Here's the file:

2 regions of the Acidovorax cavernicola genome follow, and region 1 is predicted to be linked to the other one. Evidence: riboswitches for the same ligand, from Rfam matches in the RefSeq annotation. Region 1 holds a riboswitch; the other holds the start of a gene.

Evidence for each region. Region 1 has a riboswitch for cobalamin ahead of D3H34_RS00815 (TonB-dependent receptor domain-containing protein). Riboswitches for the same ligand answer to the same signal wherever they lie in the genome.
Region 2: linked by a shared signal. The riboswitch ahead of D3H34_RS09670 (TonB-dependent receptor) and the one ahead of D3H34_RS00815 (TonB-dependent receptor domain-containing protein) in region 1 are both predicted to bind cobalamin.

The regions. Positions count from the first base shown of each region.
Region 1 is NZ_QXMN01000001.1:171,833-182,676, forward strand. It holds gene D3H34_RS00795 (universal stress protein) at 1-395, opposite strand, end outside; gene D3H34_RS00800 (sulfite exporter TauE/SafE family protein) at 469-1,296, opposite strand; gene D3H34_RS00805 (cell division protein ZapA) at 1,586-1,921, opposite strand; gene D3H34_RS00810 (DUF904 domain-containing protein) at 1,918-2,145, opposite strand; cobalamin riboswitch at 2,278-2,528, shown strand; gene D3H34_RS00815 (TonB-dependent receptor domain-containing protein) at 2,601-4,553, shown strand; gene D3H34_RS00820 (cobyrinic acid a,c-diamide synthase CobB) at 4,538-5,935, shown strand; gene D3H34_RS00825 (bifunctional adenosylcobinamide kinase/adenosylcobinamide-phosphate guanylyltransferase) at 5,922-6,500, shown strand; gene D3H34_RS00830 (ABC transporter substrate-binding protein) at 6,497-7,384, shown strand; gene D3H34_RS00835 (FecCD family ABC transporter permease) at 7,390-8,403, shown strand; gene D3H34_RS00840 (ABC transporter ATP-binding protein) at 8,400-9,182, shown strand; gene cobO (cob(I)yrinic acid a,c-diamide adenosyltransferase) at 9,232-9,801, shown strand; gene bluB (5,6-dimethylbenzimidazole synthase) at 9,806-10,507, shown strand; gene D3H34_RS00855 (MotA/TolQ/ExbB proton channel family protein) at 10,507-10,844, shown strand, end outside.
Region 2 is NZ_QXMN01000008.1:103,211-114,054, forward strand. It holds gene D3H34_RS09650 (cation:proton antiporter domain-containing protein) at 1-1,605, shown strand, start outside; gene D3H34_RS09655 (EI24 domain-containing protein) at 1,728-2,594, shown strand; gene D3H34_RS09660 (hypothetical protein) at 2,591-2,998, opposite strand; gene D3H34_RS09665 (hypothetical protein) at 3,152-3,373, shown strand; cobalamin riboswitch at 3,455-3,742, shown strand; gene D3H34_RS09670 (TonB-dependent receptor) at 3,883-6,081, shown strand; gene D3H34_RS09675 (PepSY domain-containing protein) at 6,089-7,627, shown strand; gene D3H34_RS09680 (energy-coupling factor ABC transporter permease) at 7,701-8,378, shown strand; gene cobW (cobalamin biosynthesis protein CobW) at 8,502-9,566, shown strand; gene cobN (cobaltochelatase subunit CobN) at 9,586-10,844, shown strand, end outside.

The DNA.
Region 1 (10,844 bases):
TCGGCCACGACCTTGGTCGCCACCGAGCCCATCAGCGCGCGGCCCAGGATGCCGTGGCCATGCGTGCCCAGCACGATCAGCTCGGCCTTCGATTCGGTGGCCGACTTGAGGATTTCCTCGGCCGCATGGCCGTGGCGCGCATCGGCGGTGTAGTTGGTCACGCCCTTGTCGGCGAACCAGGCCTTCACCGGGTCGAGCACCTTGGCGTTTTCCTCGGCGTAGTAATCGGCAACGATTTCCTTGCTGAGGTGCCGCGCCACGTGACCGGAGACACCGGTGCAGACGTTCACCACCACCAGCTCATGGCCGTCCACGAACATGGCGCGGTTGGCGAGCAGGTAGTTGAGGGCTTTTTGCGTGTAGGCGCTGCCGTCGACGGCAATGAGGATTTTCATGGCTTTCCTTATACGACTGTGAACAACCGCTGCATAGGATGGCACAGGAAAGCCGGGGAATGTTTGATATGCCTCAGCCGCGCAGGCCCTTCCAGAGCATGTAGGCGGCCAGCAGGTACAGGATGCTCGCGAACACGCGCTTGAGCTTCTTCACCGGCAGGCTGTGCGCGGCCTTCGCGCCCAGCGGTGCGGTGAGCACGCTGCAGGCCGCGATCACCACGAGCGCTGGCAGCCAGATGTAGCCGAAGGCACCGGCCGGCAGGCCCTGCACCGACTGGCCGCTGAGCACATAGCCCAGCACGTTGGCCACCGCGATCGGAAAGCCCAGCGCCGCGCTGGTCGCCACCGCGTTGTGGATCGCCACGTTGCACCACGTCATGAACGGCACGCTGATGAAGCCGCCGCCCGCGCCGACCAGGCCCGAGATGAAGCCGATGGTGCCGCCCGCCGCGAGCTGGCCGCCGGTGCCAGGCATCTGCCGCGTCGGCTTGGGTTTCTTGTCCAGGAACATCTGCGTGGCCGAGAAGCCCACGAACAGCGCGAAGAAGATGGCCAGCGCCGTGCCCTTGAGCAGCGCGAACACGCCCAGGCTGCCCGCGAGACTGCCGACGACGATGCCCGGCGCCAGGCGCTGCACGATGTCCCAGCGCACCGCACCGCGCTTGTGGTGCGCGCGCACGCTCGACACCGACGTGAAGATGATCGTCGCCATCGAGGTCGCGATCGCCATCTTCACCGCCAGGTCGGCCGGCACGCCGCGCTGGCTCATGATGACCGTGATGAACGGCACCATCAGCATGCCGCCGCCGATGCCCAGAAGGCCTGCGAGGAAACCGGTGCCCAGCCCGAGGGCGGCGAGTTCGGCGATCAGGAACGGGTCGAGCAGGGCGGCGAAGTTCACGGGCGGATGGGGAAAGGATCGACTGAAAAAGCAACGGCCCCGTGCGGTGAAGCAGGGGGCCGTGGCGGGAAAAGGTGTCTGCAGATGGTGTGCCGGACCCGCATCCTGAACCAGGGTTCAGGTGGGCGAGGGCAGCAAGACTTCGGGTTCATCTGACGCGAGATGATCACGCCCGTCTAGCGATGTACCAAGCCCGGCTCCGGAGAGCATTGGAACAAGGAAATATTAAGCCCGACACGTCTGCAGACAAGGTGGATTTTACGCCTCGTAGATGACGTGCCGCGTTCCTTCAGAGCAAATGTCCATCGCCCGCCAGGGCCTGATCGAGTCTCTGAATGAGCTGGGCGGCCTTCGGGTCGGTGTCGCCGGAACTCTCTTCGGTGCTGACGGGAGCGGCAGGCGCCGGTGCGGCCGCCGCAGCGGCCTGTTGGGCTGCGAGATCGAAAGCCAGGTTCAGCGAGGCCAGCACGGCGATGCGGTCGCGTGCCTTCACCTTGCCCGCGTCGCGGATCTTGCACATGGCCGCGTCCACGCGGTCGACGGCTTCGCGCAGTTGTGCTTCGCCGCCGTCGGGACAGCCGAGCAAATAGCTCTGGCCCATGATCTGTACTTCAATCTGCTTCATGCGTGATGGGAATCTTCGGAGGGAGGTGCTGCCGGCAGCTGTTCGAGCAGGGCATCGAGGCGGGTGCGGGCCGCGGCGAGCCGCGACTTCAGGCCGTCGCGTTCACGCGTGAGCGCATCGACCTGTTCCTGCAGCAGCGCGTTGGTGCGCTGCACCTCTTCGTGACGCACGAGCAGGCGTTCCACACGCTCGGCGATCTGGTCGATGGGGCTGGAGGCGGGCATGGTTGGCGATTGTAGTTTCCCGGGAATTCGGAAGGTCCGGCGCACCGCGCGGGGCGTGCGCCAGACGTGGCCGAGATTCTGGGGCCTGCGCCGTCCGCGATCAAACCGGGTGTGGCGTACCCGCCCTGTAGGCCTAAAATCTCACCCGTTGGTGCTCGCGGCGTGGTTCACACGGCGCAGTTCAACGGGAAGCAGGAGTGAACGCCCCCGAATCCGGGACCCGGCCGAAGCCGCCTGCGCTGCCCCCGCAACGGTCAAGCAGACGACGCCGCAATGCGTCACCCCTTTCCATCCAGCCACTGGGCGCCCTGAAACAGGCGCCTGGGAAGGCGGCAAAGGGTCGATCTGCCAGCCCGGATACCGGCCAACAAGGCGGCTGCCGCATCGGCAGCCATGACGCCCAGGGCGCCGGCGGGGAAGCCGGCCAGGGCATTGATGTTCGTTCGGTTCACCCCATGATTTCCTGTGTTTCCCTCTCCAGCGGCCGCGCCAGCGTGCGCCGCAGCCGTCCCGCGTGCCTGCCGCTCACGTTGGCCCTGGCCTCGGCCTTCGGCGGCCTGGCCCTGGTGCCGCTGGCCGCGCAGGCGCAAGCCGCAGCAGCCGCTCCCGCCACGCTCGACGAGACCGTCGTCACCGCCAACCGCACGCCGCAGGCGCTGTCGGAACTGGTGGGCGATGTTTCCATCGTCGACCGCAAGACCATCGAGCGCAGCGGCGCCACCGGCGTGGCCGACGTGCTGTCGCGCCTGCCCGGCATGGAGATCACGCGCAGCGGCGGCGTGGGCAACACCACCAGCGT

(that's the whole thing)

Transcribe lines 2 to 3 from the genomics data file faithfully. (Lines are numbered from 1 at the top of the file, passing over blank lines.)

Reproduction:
Evidence for each region. Region 1 has a riboswitch for cobalamin ahead of D3H34_RS00815 (TonB-dependent receptor domain-containing protein). Riboswitches for the same ligand answer to the same signal wherever they lie in the genome.
Region 2: linked by a shared signal. The riboswitch ahead of D3H34_RS09670 (TonB-dependent receptor) and the one ahead of D3H34_RS00815 (TonB-dependent receptor domain-containing protein) in region 1 are both predicted to bind cobalamin.